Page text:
Very Victorian Christmas Traditions – A Fun Guide, Part 1:
Updated: Aug 21
Though the origins of our Christmas celebrations can be traced back hundreds (even thousands!) of years in history, many of our modern-day Christmas traditions became popular in the Victorian era (that’s the time when Victoria was the Queen of England).
Queen Victoria and her husband Albert were obsessed with Christmas and started many new seasonal trends when everyone wanted to copy their festive celebrations. You’ll probably recognise a lot of our 21st-century Christmas traditions in Victoria and Albert’s holiday festivities from over 150 years ago.
In Part 1 of our Very Victorian Christmas Traditions guide, we’ve put together a list of very modern Christmas traditions that were made popular by Queen Victoria and her family during the Victorian Era:
Though people had been bringing evergreen trees into their homes during winter for thousands of years, it was Queen Victoria’s husband Albert that made it super trendy in England. He brought the idea over to England from his home in Germany where indoor Christmas trees were already a festive tradition. Albert loved a good Christmas tree and the royals would always have one in Windsor Castle at Christmas.
These evergreen trees were originally adorned with candles, which was a pretty major fire hazard (thank goodness for electric lighting eh!). When an illustration of Queen Victoria and her family gathered around a Christmas Tree was published in The Illustrated London News in 1848, everyone in Victorian England wanted one of their own at home.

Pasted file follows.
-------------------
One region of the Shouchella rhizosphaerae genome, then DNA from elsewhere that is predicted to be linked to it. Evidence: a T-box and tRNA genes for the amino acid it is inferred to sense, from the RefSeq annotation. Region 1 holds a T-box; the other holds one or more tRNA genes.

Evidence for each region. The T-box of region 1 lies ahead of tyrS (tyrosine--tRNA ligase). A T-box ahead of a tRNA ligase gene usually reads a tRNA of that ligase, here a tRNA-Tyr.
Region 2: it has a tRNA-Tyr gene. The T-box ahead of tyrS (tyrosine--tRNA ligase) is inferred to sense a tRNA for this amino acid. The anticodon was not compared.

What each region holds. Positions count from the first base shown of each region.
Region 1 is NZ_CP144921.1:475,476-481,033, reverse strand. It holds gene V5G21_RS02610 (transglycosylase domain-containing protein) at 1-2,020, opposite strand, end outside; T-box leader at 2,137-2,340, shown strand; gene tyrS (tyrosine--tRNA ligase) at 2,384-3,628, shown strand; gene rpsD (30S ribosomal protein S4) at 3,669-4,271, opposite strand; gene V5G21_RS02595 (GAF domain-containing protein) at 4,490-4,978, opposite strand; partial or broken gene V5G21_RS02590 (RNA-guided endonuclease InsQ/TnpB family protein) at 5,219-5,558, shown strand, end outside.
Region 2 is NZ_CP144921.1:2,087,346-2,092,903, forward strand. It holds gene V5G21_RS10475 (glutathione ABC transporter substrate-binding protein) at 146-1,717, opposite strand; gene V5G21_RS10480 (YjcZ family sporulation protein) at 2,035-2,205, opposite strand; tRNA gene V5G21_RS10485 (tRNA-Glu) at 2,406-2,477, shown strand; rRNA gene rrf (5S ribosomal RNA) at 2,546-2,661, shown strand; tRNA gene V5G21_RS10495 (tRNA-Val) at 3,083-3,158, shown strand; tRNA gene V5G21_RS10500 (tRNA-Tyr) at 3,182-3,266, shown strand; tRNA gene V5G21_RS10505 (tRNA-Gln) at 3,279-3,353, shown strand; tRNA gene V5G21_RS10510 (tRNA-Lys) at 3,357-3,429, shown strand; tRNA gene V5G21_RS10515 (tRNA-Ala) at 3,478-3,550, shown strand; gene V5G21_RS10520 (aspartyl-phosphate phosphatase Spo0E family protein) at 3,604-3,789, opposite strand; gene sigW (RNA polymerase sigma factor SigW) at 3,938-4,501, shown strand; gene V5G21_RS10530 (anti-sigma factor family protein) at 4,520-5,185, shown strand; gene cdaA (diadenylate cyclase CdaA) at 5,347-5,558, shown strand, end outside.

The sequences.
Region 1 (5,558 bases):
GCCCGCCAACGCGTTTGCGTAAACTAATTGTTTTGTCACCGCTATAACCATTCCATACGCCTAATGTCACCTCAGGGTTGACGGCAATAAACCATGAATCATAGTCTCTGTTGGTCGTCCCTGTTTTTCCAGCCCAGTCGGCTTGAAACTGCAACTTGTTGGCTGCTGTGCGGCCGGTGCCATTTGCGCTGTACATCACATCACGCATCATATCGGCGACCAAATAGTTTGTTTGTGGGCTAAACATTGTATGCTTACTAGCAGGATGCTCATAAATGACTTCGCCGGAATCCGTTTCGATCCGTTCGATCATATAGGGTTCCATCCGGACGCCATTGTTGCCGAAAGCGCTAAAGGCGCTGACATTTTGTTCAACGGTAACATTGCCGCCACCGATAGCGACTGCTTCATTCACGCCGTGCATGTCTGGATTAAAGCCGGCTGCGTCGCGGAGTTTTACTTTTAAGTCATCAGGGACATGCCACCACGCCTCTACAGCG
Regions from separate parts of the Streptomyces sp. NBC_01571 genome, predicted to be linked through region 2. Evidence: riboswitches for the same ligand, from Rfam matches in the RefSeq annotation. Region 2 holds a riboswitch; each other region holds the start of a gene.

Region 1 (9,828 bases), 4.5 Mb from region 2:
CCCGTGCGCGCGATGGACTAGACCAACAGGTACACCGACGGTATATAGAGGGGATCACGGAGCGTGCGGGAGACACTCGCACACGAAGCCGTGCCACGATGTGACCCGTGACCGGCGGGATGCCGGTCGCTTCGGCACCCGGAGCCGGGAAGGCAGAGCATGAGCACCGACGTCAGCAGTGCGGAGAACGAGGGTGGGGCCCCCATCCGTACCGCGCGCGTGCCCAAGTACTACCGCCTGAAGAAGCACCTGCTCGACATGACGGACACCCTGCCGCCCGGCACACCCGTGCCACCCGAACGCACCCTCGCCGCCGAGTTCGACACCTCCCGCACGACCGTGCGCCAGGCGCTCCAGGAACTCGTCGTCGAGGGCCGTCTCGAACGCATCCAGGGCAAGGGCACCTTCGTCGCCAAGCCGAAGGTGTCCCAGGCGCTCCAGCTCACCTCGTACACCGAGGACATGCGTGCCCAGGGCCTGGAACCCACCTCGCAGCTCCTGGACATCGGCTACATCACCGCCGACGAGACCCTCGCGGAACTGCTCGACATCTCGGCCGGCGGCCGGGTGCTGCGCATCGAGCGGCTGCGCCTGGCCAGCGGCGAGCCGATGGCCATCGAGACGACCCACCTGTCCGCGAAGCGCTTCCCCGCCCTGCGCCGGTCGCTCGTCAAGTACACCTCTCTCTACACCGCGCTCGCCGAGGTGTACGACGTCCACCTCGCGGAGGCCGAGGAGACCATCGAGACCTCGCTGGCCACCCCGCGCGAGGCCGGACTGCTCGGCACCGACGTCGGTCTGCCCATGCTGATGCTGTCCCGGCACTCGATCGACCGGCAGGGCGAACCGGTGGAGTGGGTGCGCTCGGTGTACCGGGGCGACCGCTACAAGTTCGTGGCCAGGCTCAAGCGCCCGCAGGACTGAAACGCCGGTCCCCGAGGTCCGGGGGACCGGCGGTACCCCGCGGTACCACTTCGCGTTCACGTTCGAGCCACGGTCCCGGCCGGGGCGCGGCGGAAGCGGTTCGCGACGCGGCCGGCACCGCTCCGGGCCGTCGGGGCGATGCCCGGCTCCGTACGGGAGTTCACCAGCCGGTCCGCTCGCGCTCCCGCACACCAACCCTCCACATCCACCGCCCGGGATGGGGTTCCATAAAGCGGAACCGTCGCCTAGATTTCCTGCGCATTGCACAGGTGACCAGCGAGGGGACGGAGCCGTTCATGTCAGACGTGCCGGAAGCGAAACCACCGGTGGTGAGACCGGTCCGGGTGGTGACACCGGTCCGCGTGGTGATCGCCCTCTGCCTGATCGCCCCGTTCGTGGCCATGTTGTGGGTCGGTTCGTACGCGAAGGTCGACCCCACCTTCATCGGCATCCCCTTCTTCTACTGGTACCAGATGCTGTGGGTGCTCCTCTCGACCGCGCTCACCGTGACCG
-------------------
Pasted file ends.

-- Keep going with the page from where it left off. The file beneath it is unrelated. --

Christmas Gift Giving:
The Victorians made this tradition of gift giving pretty popular too. To begin with, most Victorian families couldn’t afford to buy presents for their family and friends. But when factories became popular, people had more money and mass-produced gifts became much more affordable.
Festive gifts would traditionally be handed out on Christmas Eve when the Christmas tree was put up and decorated. In fact, people in the Victorian era originally hung their gifts on their trees like ornaments. Soon, the trinkets got too big and so the tradition of placing gifts underneath the tree began in earnest. Queen Victoria however, preferred her presents to be unwrapped and placed on a table. How boring! The unwrapping is the best part!
Queen Victoria didn’t just give gifts to her family, she would always make sure to give presents to her servants and staff too. Every year, she insisted that the royals join the servants in their quarters to share gifts before the family even opened their own presents.
This idea of giving to others to show gratitude and support was an essential part of Victoria’s Christmas celebrations. This heart-warming tradition is something we continue today when we show our Christmas Spirit by donating to charity or supporting those in need during the festive season.
Queen Victoria was certainly known for enjoying a lavish feast and her Christmas banquets really took the biscuit! The royal family would enjoy several courses for their Christmas dinner, including mince pies. Though don’t get too excited, mince pies were traditionally a savoury dish, unlike the tasty, sweet pies we make today.
There were enough different meats served during the feast to clear a farmyard. Victoria served the traditional fare that we still see today, such as turkey or beef, but added a few indulgent options too, such as boar’s head, exotic birds and even a swan or two! Don’t forget dessert though, because the Victorian Era saw the rise in popularity of the alcohol-laced (and fiery delight!) traditional Christmas Pudding.
So that’s it for our list of modern Christmas traditions that were made popular by Queen Victoria and the royals. But what of the Christmas traditions that were actually invented by the Victorians and are still used today? Check out Part 2 of our Very Victorian Christmas Traditions guide to find the answers.